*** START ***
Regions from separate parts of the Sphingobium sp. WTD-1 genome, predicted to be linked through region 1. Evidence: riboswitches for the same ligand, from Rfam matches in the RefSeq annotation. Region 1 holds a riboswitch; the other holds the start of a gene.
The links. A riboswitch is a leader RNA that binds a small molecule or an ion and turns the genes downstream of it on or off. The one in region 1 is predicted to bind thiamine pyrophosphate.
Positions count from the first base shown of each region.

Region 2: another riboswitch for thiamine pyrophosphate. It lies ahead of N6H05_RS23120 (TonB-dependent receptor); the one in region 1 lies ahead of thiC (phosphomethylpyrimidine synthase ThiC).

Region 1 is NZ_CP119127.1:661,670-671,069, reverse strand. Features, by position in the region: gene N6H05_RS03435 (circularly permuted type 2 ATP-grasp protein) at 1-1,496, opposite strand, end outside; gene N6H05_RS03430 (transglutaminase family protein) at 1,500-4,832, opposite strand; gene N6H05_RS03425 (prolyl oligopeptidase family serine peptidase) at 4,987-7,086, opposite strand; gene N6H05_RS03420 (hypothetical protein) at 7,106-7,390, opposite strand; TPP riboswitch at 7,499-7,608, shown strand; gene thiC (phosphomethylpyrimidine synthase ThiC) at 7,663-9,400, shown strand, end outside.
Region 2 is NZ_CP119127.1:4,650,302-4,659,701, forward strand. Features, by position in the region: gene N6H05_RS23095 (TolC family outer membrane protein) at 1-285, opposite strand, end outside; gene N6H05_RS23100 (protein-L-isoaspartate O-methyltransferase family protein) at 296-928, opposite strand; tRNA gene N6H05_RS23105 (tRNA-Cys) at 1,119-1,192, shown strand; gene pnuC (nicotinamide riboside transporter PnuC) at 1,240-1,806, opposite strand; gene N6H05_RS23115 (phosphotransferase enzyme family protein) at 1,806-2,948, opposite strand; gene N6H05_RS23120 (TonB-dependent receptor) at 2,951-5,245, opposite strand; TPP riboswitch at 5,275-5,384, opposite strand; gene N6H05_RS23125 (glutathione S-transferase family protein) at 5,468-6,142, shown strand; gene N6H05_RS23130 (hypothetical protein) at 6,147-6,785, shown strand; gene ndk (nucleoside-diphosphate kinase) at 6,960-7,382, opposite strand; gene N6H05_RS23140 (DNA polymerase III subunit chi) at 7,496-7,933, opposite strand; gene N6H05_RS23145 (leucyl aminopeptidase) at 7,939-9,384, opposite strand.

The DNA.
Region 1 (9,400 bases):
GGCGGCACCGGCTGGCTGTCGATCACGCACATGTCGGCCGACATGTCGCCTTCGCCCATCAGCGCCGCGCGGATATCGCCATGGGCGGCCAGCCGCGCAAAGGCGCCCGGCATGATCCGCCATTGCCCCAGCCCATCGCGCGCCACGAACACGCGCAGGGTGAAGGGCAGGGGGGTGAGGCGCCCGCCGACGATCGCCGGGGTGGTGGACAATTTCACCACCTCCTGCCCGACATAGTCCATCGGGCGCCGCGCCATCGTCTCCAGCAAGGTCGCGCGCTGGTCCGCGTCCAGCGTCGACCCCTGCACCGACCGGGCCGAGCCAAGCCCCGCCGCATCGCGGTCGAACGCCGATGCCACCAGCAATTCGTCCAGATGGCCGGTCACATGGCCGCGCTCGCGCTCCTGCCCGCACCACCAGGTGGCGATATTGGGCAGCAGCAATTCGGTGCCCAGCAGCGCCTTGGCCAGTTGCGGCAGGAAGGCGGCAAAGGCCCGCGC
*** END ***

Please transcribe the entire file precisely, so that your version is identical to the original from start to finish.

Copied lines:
Regions from separate parts of the Sphingobium sp. WTD-1 genome, predicted to be linked through region 1. Evidence: riboswitches for the same ligand, from Rfam matches in the RefSeq annotation. Region 1 holds a riboswitch; the other holds the start of a gene.
The links. A riboswitch is a leader RNA that binds a small molecule or an ion and turns the genes downstream of it on or off. The one in region 1 is predicted to bind thiamine pyrophosphate.
Positions count from the first base shown of each region.

Region 2: another riboswitch for thiamine pyrophosphate. It lies ahead of N6H05_RS23120 (TonB-dependent receptor); the one in region 1 lies ahead of thiC (phosphomethylpyrimidine synthase ThiC).

Region 1 is NZ_CP119127.1:661,670-671,069, reverse strand. Features, by position in the region: gene N6H05_RS03435 (circularly permuted type 2 ATP-grasp protein) at 1-1,496, opposite strand, end outside; gene N6H05_RS03430 (transglutaminase family protein) at 1,500-4,832, opposite strand; gene N6H05_RS03425 (prolyl oligopeptidase family serine peptidase) at 4,987-7,086, opposite strand; gene N6H05_RS03420 (hypothetical protein) at 7,106-7,390, opposite strand; TPP riboswitch at 7,499-7,608, shown strand; gene thiC (phosphomethylpyrimidine synthase ThiC) at 7,663-9,400, shown strand, end outside.
Region 2 is NZ_CP119127.1:4,650,302-4,659,701, forward strand. Features, by position in the region: gene N6H05_RS23095 (TolC family outer membrane protein) at 1-285, opposite strand, end outside; gene N6H05_RS23100 (protein-L-isoaspartate O-methyltransferase family protein) at 296-928, opposite strand; tRNA gene N6H05_RS23105 (tRNA-Cys) at 1,119-1,192, shown strand; gene pnuC (nicotinamide riboside transporter PnuC) at 1,240-1,806, opposite strand; gene N6H05_RS23115 (phosphotransferase enzyme family protein) at 1,806-2,948, opposite strand; gene N6H05_RS23120 (TonB-dependent receptor) at 2,951-5,245, opposite strand; TPP riboswitch at 5,275-5,384, opposite strand; gene N6H05_RS23125 (glutathione S-transferase family protein) at 5,468-6,142, shown strand; gene N6H05_RS23130 (hypothetical protein) at 6,147-6,785, shown strand; gene ndk (nucleoside-diphosphate kinase) at 6,960-7,382, opposite strand; gene N6H05_RS23140 (DNA polymerase III subunit chi) at 7,496-7,933, opposite strand; gene N6H05_RS23145 (leucyl aminopeptidase) at 7,939-9,384, opposite strand.

The DNA.
Region 1 (9,400 bases):
GGCGGCACCGGCTGGCTGTCGATCACGCACATGTCGGCCGACATGTCGCCTTCGCCCATCAGCGCCGCGCGGATATCGCCATGGGCGGCCAGCCGCGCAAAGGCGCCCGGCATGATCCGCCATTGCCCCAGCCCATCGCGCGCCACGAACACGCGCAGGGTGAAGGGCAGGGGGGTGAGGCGCCCGCCGACGATCGCCGGGGTGGTGGACAATTTCACCACCTCCTGCCCGACATAGTCCATCGGGCGCCGCGCCATCGTCTCCAGCAAGGTCGCGCGCTGGTCCGCGTCCAGCGTCGACCCCTGCACCGACCGGGCCGAGCCAAGCCCCGCCGCATCGCGGTCGAACGCCGATGCCACCAGCAATTCGTCCAGATGGCCGGTCACATGGCCGCGCTCGCGCTCCTGCCCGCACCACCAGGTGGCGATATTGGGCAGCAGCAATTCGGTGCCCAGCAGCGCCTTGGCCAGTTGCGGCAGGAAGGCGGCAAAGGCCCGCGC